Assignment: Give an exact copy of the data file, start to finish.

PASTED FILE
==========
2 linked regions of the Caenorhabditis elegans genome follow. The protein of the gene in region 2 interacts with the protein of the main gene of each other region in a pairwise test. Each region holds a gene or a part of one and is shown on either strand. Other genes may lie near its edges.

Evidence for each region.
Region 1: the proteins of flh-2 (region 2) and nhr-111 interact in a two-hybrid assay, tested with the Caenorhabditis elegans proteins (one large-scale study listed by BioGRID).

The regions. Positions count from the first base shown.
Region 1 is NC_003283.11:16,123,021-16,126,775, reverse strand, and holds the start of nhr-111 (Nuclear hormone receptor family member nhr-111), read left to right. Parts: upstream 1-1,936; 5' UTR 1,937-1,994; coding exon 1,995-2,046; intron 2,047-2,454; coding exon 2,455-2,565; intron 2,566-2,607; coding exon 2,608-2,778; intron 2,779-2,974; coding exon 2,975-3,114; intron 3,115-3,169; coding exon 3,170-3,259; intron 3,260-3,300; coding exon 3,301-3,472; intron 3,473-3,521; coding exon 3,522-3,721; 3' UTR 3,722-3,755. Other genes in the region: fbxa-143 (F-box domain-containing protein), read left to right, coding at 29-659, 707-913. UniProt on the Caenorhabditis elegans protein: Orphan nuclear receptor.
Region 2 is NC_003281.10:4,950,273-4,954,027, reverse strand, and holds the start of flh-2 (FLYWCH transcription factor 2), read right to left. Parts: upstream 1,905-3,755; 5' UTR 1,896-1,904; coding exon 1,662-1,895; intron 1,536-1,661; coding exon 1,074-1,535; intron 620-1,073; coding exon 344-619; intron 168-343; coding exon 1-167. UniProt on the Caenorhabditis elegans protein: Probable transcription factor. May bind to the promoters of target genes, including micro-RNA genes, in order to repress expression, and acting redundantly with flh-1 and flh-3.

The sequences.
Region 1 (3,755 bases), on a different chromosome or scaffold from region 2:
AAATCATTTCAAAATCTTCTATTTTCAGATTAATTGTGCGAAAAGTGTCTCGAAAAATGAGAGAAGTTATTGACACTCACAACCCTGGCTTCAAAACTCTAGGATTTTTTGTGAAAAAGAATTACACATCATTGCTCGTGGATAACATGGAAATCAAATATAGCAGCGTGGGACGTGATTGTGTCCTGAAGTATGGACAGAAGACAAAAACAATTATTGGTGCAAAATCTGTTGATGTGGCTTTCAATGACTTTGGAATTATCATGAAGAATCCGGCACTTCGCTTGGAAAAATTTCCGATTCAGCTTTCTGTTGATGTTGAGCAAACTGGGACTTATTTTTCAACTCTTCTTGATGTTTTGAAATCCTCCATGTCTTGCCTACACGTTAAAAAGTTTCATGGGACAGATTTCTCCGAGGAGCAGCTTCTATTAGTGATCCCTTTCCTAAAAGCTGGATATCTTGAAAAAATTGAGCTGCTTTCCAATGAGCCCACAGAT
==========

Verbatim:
2 linked regions of the Caenorhabditis elegans genome follow. The protein of the gene in region 2 interacts with the protein of the main gene of each other region in a pairwise test. Each region holds a gene or a part of one and is shown on either strand. Other genes may lie near its edges.

Evidence for each region.
Region 1: the proteins of flh-2 (region 2) and nhr-111 interact in a two-hybrid assay, tested with the Caenorhabditis elegans proteins (one large-scale study listed by BioGRID).

The regions. Positions count from the first base shown.
Region 1 is NC_003283.11:16,123,021-16,126,775, reverse strand, and holds the start of nhr-111 (Nuclear hormone receptor family member nhr-111), read left to right. Parts: upstream 1-1,936; 5' UTR 1,937-1,994; coding exon 1,995-2,046; intron 2,047-2,454; coding exon 2,455-2,565; intron 2,566-2,607; coding exon 2,608-2,778; intron 2,779-2,974; coding exon 2,975-3,114; intron 3,115-3,169; coding exon 3,170-3,259; intron 3,260-3,300; coding exon 3,301-3,472; intron 3,473-3,521; coding exon 3,522-3,721; 3' UTR 3,722-3,755. Other genes in the region: fbxa-143 (F-box domain-containing protein), read left to right, coding at 29-659, 707-913. UniProt on the Caenorhabditis elegans protein: Orphan nuclear receptor.
Region 2 is NC_003281.10:4,950,273-4,954,027, reverse strand, and holds the start of flh-2 (FLYWCH transcription factor 2), read right to left. Parts: upstream 1,905-3,755; 5' UTR 1,896-1,904; coding exon 1,662-1,895; intron 1,536-1,661; coding exon 1,074-1,535; intron 620-1,073; coding exon 344-619; intron 168-343; coding exon 1-167. UniProt on the Caenorhabditis elegans protein: Probable transcription factor. May bind to the promoters of target genes, including micro-RNA genes, in order to repress expression, and acting redundantly with flh-1 and flh-3.

The sequences.
Region 1 (3,755 bases), on a different chromosome or scaffold from region 2:
AAATCATTTCAAAATCTTCTATTTTCAGATTAATTGTGCGAAAAGTGTCTCGAAAAATGAGAGAAGTTATTGACACTCACAACCCTGGCTTCAAAACTCTAGGATTTTTTGTGAAAAAGAATTACACATCATTGCTCGTGGATAACATGGAAATCAAATATAGCAGCGTGGGACGTGATTGTGTCCTGAAGTATGGACAGAAGACAAAAACAATTATTGGTGCAAAATCTGTTGATGTGGCTTTCAATGACTTTGGAATTATCATGAAGAATCCGGCACTTCGCTTGGAAAAATTTCCGATTCAGCTTTCTGTTGATGTTGAGCAAACTGGGACTTATTTTTCAACTCTTCTTGATGTTTTGAAATCCTCCATGTCTTGCCTACACGTTAAAAAGTTTCATGGGACAGATTTCTCCGAGGAGCAGCTTCTATTAGTGATCCCTTTCCTAAAAGCTGGATATCTTGAAAAAATTGAGCTGCTTTCCAATGAGCCCACAGAT